- Shop Online
- Join and Give
About This Artwork
Christ Presented to the People, 1475/85
Oil on panel
51.9 x 34.8 cm (20 7/16 x 13 11/16 in.)
Painted surface: 50.6 x 33.6 cm (19 7/8 x 13 1/4 in.)
Inscribed: Ecce homo (in doorway)
Mr. and Mrs. Martin A. Ryerson Collection, 1933.1049
Medieval to Modern European Painting and Sculpture
Not on Display
This is a rare example of a surviving 15th-century painting from the northern provinces of the Netherlands (present-day Holland). This region had fewer centers of artistic production than the more populous southern Netherlands, and it also experienced substantial destruction of artworks during the iconoclastic outbursts of the mid-16th century. The few surviving panel paintings, as well as illuminated manuscripts, from this region are often characterized by an earthy realism. Here the artist was equally interested in the hostile reactions of the crowd as he was in giving poignancy to the figure of Christ, whom the Roman governor Pontius Pilate presents to the people for judgment.
— Permanent collection label
New York, Corona Mundi International Art Center (Roerich Museum), Exhibition of Old Masters, 1927, no. 11, as the Master of the Virgo inter Virgines.
Art Institute of Chicago, A Century of Progress, 1933, no. 49, as the Master of the Virgo inter Virgines.
Art Institute of Chicago, A Century of Progress, 1934, no. 124, as the Master of the Virgo inter Virgines.
Max J. Friedländer, Die altniederländische Malerei,, vol. 5, Berlin, 1927, pp. 72–74, 140, no. 53, pl. 35; rev. English ed., Early Netherlandish Painting, Brussels and Leiden,1969, pp. 41–43, 80, no. 53, pl. 35.
Frank Jewett Mather, Jr., “Roerich Museum to Sell Many Old Masters,” Art News 28, 20 (1930), pp. 4, 27 (ill.).
Nicholas Roerich Museum, Roerich Museum: A Decade of Activity, 1921–1931, New York, 1931, p. 56.
Daniel Catton Rich, “An Important Dutch Primitive,” Bulletin of the Art Institute of Chicago 25 (1931), pp. 34–36, (cover ill.).
The Art Institute of Chicago, A Guide to the Paintings in the Permanent Collection, 1932, p. 181, no. 376.30.
Daniel Catton Rich, “Die Ausstellung ‘Fünf Jahrhunderte der Frühmalerei in Chicago,’” Pantheon 6 (1933), p. 376.
F[riedrich] Winkler, “Meister der Virgo inter Virgines,” in Ulrich Thieme and Felix Becker, Allgemeines Lexikon der bildenden Künstler von der Antike bis zur Gegenwart, vol. 37, Leipzig, 1950, p. 346.
J. Leeuwenberg, “Een werk van den Virgomeester en zijn copieën,” Oud Holland 65 (1950), p. 118.
Hanns Swarzenski, “An Unknown Bosch,” Bulletin of the Museum of Fine Arts 53 (1955), p. 7.
Erwin Panofsky, “Jean Hey’s ‘Ecce Homo’: Speculations about Its Author, Its Donor, and Its Iconography,” Bulletin des Musées Royaux des Beaux-Arts de Belgique 5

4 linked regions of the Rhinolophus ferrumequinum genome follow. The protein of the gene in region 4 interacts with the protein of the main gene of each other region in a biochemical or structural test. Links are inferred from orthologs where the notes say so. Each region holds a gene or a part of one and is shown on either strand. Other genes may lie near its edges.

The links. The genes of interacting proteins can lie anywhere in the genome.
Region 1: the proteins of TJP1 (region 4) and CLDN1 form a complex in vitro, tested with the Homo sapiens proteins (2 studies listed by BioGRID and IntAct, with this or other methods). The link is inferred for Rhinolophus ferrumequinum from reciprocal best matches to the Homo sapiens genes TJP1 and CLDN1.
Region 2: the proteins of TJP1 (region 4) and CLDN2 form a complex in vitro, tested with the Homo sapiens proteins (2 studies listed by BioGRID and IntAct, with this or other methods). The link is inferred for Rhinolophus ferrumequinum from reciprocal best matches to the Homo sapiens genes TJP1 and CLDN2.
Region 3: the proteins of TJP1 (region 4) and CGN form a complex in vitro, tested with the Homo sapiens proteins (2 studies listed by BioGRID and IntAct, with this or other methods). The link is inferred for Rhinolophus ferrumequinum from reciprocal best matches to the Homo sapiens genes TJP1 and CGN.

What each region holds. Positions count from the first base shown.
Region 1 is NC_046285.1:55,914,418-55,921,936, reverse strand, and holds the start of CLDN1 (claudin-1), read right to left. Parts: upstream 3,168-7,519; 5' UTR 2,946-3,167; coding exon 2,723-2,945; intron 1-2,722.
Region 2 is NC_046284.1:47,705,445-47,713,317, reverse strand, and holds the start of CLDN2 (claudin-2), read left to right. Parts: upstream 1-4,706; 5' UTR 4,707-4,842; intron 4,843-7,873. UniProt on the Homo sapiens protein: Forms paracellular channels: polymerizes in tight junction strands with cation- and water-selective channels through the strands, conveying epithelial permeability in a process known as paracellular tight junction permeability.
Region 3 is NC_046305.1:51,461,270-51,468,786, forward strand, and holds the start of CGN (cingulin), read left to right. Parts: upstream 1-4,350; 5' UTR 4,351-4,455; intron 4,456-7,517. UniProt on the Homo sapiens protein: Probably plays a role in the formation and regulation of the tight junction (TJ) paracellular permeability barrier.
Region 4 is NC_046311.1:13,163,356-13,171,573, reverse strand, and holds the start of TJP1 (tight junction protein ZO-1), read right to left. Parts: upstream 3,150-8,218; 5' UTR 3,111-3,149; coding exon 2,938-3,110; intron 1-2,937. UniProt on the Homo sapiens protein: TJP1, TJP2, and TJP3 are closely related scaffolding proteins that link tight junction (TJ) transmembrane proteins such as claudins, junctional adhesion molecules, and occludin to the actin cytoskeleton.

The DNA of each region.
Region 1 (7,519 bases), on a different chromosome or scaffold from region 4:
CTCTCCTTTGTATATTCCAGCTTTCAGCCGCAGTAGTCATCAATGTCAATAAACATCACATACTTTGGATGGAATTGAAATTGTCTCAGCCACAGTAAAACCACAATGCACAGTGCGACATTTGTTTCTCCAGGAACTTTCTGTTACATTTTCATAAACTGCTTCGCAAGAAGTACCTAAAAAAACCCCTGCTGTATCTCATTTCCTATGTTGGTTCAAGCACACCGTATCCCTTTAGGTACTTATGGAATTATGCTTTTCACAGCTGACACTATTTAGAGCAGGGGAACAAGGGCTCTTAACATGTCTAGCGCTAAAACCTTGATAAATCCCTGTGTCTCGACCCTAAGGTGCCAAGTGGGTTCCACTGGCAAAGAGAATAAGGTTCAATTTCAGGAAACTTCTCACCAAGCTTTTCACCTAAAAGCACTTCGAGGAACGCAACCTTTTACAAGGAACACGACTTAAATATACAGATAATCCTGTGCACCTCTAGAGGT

(1956), p. 108.
The Art Institute of Chicago, Paintings in The Art Institute of Chicago: A Catalogue of the Picture Collection, 1961, p. 303.
K. G. Boon, “Een Utrechtse schilder uit de 15de eeuw, de Meester van de Boom van Jesse in de Buurkerk,” Oud Holland 76 (1961), p. 52 n. 5.
Colin T. Eisler, New England Museums, Corpus de la peinture des anciens Pays-Bas méridionaux au quinzième siècle 4, Brussels, 1961, p. 38, under no. 66.
K. G. Boon, “De Meester van de Virgo inter Virgines,” Oud Delft 2 (1963), pp. 14, 22, 30, 34, fig. 6.
Karl Arndt, review of Eisler 1961, in Zeitschrift für Kunstgeschichte 27 (1964), p. 175.
Walter S. Gibson, “Hieronymus Bosch and the Dutch Tradition,” in Album Amicorum
J. G. van Gelder, The Hague, 1973, pp. 129–30, fig. 6.
Arts Council of Great Britain, Treasures from the Burrell Collection, exh. cat., London, Hayward Gallery, 1975, p. 13, under no. 4.
Robert C. Williams, Russian Art and American Money, 1900–1940, Cambridge, Mass., and London, 1980, p. 133.
Albert Châtelet, Early Dutch Painting: Painting in the Northern Netherlands in the Fifteenth Century, New York, 1981, pp. 143, 230, no. 117, fig. 221.
Daniela Hammer-Tugendhat, Hieronymus Bosch: Eine historische
Interpretation seiner Gestaltungsprinzipien, Munich, 1981, pp.
67–68, 107, 153, 163, 182.
Peter Sutton, A Guide to Dutch Art in America, Washington, D.C., and Grand Rapids, Mich., 1986, p. 65.
Marc Rudolf de Vrij, De Meester van de Virgo inter Virgines, Amsterdam, 1999, pp. 11,
23, 41, 43–44.
Claudia Unger, “Die Tafelgemälde des Meisters der Virgo inter Virgines: Ein Beitrag zur Erforschung des Kunstgebietes der nördlichen Niederlande im 15. Jahrhundert,” Ph.D. diss., Freie Universität, Berlin, 2004, pp. 248–54, 269.
Martha Wolff in Martha Wolff et al., Northern European and Spanish Paintings before 1600 in the Art Institute of Chicago, Chicago, 2008, pp. 277-81, ill.
Italian art market. Count Contini, Rome, by 1923 [Friedländer 1927]. Roerich Museum, New York, by 1927; sold, American Art Association, Anderson Galleries, New York, Mar. 27–28, 1930, no. 64, to Ryerson for $7,000 [exhibited at the Roerich Museum in 1927; Robert Harshe, director of the Art Institute, acted as Ryerson’s agent at the Roerich sale; letter from Harshe to Ryerson, Apr. 1, 1930, Art Institute Archives].; Martin A. Ryerson (d. 1932), Chicago; on loan to the Art Institute from 1930; bequeathed to the Art Institute, 1933.